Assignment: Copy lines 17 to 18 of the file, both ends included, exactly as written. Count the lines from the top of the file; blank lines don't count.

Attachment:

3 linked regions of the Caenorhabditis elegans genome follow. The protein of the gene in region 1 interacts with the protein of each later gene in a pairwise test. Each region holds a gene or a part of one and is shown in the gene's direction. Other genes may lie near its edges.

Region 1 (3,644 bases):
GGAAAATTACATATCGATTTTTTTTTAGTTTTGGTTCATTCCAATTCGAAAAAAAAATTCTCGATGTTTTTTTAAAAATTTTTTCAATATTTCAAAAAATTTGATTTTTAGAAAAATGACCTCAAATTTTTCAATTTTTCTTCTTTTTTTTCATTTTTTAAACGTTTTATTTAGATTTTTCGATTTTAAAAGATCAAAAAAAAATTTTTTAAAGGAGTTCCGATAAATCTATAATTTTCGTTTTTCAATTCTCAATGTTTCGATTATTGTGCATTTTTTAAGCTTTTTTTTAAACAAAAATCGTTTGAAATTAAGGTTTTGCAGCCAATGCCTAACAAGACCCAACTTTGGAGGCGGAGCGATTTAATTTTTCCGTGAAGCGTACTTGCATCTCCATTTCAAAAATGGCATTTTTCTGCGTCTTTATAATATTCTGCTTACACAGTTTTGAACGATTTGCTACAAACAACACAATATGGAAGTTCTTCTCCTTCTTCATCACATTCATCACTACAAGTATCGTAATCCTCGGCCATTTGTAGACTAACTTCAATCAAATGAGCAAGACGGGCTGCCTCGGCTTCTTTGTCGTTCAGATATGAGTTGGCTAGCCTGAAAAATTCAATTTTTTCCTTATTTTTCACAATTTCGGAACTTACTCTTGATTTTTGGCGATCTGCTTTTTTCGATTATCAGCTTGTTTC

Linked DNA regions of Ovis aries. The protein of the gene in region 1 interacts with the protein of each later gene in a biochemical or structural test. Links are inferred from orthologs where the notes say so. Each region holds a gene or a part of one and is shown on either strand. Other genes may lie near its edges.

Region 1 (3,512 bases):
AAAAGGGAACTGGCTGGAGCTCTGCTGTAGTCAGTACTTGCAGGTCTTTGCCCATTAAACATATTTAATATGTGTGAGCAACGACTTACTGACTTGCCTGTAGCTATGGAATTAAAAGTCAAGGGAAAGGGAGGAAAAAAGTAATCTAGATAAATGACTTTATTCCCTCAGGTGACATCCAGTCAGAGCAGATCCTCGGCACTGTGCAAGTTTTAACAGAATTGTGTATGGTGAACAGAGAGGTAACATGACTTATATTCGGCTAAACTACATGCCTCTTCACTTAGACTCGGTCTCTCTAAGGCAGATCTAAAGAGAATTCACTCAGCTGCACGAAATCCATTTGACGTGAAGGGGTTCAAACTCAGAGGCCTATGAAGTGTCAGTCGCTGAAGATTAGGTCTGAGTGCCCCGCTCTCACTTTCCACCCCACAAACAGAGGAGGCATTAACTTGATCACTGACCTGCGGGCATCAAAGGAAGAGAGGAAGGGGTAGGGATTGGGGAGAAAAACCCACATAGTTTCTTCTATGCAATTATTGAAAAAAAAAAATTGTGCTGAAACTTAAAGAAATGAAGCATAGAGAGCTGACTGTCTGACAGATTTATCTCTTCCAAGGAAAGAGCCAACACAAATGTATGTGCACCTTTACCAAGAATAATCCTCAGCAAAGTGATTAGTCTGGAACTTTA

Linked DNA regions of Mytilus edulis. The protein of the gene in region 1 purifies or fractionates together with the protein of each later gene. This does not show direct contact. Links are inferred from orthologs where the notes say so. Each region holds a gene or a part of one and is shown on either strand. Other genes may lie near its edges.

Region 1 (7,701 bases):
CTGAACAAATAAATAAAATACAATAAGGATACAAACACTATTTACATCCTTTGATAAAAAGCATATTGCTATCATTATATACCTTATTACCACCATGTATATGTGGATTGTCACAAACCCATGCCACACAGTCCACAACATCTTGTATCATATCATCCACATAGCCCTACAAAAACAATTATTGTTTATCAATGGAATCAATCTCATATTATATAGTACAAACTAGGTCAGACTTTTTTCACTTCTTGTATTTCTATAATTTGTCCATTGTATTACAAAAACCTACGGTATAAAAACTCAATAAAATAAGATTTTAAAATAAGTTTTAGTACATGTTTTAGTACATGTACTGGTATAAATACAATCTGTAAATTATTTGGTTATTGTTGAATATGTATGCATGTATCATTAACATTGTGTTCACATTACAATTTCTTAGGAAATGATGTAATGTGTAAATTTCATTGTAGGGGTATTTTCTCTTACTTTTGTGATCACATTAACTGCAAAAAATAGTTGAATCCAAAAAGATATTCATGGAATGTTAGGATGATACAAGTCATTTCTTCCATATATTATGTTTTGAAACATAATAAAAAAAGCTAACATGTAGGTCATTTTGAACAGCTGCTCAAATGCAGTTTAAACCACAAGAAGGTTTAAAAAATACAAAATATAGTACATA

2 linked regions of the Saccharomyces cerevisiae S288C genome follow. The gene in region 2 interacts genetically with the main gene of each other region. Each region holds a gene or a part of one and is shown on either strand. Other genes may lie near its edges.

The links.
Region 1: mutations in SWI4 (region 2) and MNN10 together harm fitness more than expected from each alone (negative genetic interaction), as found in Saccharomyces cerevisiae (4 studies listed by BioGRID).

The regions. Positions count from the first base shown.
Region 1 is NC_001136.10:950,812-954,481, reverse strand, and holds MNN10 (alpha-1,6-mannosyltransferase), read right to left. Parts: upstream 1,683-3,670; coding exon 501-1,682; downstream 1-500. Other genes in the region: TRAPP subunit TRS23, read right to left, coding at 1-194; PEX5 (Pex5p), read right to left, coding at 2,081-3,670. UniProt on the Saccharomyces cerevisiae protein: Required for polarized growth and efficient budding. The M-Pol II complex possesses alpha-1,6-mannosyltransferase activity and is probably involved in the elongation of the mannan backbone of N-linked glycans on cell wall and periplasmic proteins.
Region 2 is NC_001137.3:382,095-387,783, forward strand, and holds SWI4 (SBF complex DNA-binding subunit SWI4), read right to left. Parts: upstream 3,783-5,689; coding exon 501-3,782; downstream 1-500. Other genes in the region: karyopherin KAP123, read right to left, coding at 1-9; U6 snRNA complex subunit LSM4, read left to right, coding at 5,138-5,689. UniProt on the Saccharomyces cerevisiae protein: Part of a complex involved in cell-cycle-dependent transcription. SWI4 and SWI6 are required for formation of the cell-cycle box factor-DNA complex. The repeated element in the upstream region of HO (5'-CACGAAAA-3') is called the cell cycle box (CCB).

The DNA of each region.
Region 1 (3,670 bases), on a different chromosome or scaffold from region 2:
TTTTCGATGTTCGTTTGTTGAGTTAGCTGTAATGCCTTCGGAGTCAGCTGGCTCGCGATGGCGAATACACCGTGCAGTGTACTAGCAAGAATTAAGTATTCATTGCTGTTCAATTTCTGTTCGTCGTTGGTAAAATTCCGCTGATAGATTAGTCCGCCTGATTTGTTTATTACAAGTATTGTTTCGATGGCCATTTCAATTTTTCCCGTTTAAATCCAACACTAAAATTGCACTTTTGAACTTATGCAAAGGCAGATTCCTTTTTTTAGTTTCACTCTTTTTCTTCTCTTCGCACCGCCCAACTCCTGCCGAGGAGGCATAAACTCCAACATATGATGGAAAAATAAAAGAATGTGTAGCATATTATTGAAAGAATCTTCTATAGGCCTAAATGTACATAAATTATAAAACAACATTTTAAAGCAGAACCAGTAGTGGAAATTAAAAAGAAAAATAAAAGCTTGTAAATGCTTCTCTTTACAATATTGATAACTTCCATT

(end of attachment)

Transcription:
Region 1 (3,670 bases), on a different chromosome or scaffold from region 2:
TTTTCGATGTTCGTTTGTTGAGTTAGCTGTAATGCCTTCGGAGTCAGCTGGCTCGCGATGGCGAATACACCGTGCAGTGTACTAGCAAGAATTAAGTATTCATTGCTGTTCAATTTCTGTTCGTCGTTGGTAAAATTCCGCTGATAGATTAGTCCGCCTGATTTGTTTATTACAAGTATTGTTTCGATGGCCATTTCAATTTTTCCCGTTTAAATCCAACACTAAAATTGCACTTTTGAACTTATGCAAAGGCAGATTCCTTTTTTTAGTTTCACTCTTTTTCTTCTCTTCGCACCGCCCAACTCCTGCCGAGGAGGCATAAACTCCAACATATGATGGAAAAATAAAAGAATGTGTAGCATATTATTGAAAGAATCTTCTATAGGCCTAAATGTACATAAATTATAAAACAACATTTTAAAGCAGAACCAGTAGTGGAAATTAAAAAGAAAAATAAAAGCTTGTAAATGCTTCTCTTTACAATATTGATAACTTCCATT